Israel has warned Damascus that if President Assad chooses to hit back at Israel for any further Israeli military strikes, Israel will bring down his regime.

An Israeli official confirmed Wednesday night that a dramatic and unprecedented message to this effect had been conveyed to Damascus, Channel 2 news reported.

The report said that Israel’s position to this effect also came up during Prime Minister Benjamin Netanyahu’s emergency meeting in Russia on Tuesday with President Vladimir Putin, during which Netanyahu also told Putin of Israel’s profound opposition to Russia’s sale of sophisticated S-300 missile defense batteries to Assad.

The warning came hours after mortar shells hit the Mount Hermon area for the first time in the two-year Syrian civil war, and as Arabic newspapers reported talk of Hezbollah opening “a new front” against Israel on the Golan Heights.

Syria vowed last week to respond “immediately and harshly” to any further Israeli airstrikes, after Israel carried out two early morning attacks earlier this month on weapons consignments being stored in and around Damascus en route from Iran to Hezbollah in Lebanon. The shipments contained highly sophisticated Fateh-110 missiles.

Syrian President Bashar Assad speaks to Turkish TV station Ulusal Kanal on April 2, 2013. (photo credit: image capture from YouTube video uploaded by SyrianPresidency)

Syrian President Bashar Assad speaks to Turkish TV station Ulusal Kanal on April 2, 2013. (photo credit: image capture from YouTube video uploaded by SyrianPresidency)

Confirmation of Israel’s warning to Assad came soon after the New York Times quoted an Israeli official issuing the same threat. The New York Times said Israel was “considering further military strikes on Syria to stop the transfer of advanced weapons to Islamic militants,” and that an unnamed Israeli official had contacted the paper to warn: “Israel is determined to continue to prevent the transfer of advanced weapons to Hezbollah. The transfer of such weapons to Hezbollah will destabilize and endanger the entire region. If Syrian President Assad reacts by attacking Israel, or tries to strike Israel through his terrorist proxies, he will risk forfeiting his regime, for Israel will retaliate.”

The New York Times report speculated that Israel “could be trying to restrain Syria’s behavior without undertaking further military action, or alerting the international community to another strike. That would ratchet up the tension in an already fraught situation in Syria, where a civil war has been raging for more than two years.”

Channel 2 on Wednesday night showed satellite images of what it said was a surgical strike, reportedly carried out by Israel at Damascus airport to target the Iranian missile consignments. It showed before and after pictures of specific buildings that had been blown up, while neighboring buildings remained intact. Israel has not formally confirmed either of this month’s attacks.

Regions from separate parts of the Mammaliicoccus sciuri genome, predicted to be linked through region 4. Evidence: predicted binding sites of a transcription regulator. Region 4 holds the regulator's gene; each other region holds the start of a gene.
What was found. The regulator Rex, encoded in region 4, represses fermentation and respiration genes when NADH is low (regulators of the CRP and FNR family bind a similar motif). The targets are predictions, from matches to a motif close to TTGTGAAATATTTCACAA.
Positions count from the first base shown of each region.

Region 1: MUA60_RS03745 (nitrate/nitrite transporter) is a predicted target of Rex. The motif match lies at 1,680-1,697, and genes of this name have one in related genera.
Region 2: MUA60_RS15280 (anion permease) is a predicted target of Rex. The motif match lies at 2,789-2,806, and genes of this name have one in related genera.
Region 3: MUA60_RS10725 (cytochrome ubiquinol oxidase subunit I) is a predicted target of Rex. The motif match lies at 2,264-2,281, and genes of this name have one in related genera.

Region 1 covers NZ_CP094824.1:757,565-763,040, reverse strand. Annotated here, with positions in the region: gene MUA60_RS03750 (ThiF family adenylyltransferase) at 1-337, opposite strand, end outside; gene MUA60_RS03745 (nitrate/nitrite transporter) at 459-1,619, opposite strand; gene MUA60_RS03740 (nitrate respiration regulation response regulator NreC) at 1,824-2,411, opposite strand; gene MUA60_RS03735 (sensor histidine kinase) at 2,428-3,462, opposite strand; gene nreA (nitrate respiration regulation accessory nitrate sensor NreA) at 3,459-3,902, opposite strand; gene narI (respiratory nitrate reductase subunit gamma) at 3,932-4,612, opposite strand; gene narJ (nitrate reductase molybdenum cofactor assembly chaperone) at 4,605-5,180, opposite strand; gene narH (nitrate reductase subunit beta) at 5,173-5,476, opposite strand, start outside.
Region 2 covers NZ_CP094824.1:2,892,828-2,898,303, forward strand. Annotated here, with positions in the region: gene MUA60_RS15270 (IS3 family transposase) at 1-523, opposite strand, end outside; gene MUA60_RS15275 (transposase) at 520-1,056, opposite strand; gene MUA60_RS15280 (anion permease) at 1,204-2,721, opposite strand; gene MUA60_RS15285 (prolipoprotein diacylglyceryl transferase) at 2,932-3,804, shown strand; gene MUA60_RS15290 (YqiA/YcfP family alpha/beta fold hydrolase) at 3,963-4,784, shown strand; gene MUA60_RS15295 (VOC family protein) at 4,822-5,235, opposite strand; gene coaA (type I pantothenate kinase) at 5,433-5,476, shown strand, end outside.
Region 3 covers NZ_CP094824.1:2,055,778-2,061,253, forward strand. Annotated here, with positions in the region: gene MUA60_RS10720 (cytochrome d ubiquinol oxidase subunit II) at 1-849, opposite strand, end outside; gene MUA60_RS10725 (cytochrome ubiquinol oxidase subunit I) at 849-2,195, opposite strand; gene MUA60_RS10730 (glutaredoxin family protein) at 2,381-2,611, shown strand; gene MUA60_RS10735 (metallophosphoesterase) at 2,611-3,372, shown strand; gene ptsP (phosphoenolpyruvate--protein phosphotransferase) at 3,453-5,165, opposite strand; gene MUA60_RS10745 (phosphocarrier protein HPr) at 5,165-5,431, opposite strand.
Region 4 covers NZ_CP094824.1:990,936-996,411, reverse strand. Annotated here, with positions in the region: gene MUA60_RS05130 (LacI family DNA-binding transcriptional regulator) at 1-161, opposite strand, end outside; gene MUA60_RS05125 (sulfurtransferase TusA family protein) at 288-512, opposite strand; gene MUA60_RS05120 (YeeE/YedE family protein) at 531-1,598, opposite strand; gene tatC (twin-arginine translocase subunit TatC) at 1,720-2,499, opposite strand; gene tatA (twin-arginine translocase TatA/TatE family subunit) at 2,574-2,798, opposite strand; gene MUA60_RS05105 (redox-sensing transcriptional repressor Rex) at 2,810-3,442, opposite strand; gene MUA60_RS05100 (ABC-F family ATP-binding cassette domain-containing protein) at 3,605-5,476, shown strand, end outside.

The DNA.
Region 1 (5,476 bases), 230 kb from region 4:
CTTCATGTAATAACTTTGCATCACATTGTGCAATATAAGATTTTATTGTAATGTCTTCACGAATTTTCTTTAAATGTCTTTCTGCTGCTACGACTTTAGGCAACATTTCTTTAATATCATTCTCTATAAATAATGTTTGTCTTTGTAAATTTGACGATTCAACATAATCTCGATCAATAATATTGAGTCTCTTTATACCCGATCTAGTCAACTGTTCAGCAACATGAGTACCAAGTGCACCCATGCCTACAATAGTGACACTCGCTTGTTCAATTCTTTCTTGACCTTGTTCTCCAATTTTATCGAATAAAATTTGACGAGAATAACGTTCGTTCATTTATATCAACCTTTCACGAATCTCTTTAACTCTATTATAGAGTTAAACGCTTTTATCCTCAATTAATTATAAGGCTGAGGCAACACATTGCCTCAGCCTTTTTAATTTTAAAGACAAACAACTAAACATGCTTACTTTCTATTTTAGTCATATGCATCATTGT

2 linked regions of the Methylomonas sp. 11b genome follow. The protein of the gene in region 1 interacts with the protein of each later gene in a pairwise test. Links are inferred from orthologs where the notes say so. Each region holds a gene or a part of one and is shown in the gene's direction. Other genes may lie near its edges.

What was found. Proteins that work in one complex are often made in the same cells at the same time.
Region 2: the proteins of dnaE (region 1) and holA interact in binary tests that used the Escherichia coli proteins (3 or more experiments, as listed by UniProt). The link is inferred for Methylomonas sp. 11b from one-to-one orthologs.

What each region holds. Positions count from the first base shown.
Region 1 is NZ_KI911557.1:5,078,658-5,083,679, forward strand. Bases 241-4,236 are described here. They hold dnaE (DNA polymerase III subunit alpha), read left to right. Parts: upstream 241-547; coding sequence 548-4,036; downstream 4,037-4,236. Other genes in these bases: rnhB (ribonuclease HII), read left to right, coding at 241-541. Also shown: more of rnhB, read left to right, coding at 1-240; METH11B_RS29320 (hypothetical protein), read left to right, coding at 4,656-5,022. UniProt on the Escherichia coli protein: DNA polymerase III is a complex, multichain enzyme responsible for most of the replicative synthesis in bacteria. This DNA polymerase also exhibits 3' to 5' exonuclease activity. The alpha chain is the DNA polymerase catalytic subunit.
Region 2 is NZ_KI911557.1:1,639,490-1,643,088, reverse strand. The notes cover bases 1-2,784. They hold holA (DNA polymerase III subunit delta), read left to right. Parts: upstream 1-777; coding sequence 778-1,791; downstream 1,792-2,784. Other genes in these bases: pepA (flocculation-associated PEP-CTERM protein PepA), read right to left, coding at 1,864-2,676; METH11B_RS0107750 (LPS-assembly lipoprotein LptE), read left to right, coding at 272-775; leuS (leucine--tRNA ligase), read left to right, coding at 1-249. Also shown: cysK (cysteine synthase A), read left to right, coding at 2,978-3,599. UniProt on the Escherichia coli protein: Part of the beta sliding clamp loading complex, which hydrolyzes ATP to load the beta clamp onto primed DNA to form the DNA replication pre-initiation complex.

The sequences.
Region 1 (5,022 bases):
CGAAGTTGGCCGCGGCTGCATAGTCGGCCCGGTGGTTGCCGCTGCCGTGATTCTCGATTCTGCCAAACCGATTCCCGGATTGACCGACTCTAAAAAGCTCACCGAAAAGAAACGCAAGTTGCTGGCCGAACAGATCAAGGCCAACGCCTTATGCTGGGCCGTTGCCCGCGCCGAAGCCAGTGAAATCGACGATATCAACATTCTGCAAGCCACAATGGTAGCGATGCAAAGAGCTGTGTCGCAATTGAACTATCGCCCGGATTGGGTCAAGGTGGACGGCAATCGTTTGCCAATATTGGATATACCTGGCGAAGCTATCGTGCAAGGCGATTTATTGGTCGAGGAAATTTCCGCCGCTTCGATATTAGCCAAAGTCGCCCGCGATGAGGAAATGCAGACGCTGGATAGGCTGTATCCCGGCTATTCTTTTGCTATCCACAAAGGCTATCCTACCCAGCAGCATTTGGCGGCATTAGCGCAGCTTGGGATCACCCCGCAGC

Channel 2 shows a satellite image of Damascus Airport before (right) and after an airstrike in early May. (photo credit: Channel 2 screenshot)

Channel 2 shows a satellite image of Damascus Airport before (right) and after an airstrike in early May. (photo credit: Channel 2 screenshot)

Channel 2 also said that some in the Israeli security establishment were assessing that the unprecedented firing of mortar shells into the Mount Hermon area from across the Syrian border earlier Wednesday may have been deliberate, rather than a case of fallout from fighting between Assad’s forces and Syrian rebels.

Also Tuesday, several Arabic media sources reported that Syria was prepared to give Hezbollah leeway to open a “new front” against Israel in the Golan Heights. Iran, a report in the Palestinian Al-Quds daily said, had persuaded Assad “to open the door to jihad” in the Golan Heights in an effort enable Arab and Muslim fighters to unite and confront Israel, so that they’re “ready” if Israel strikes Syria again.

In the comments quoted by the New York Times, the Israeli official said “Israel has so far refrained from intervening in Syria’s civil war and will maintain this policy as long as Assad refrains from attacking Israel directly or indirectly.”

“Israel will continue its policy of interdicting attempts to strengthen Hezbollah, but will not intercede in the Syrian civil war as long as Assad desists from direct or indirect attacks against Israel.”

Russian President Vladimir Putin, right, listens to Israeli Prime Minister Benjamin Netanyahu during their meeting at the Bocharov Ruchei residence in the Black Sea resort of Sochi, Russia, Tuesday, May 14, 2013. (photo credit: AP/ Maxim Shipenkov)

Russian President Vladimir Putin, right, listens to Israeli Prime Minister Benjamin Netanyahu during their meeting at the Bocharov Ruchei residence in the Black Sea resort of Sochi, Russia, Tuesday, May 14, 2013. (photo credit: AP/ Maxim Shipenkov)

Channel 2 said Netanyahu had made clear to Putin — as he also had in recent conversations with US President Barack Obama and the Chinese leadership — that Israel would hold to its “red lines” as related to Syria, which included preventing the transfer of sophisticated weaponry to Hezbollah and other rogue organizations.

Netanyahu, who sought the meeting in part to persuade Putin not to sell advanced S-300 missile defense systems to Assad, told the Russian president that the S-300 was not a weapon of relevance to civil war, but was rather a system that, if acquired by Syria, “is likely to draw us into a response, and could send the region deteriorating into war,” Channel 2 reported.

Defense Minister Moshe Ya’alon reiterated Israel’s red lines publicly last Tuesday: “Whether it is the transfer of high-quality weapons to terrorist organizations or violation of our sovereignty across the border, in all these cases we will strive to protect the security of the State of Israel,” he said.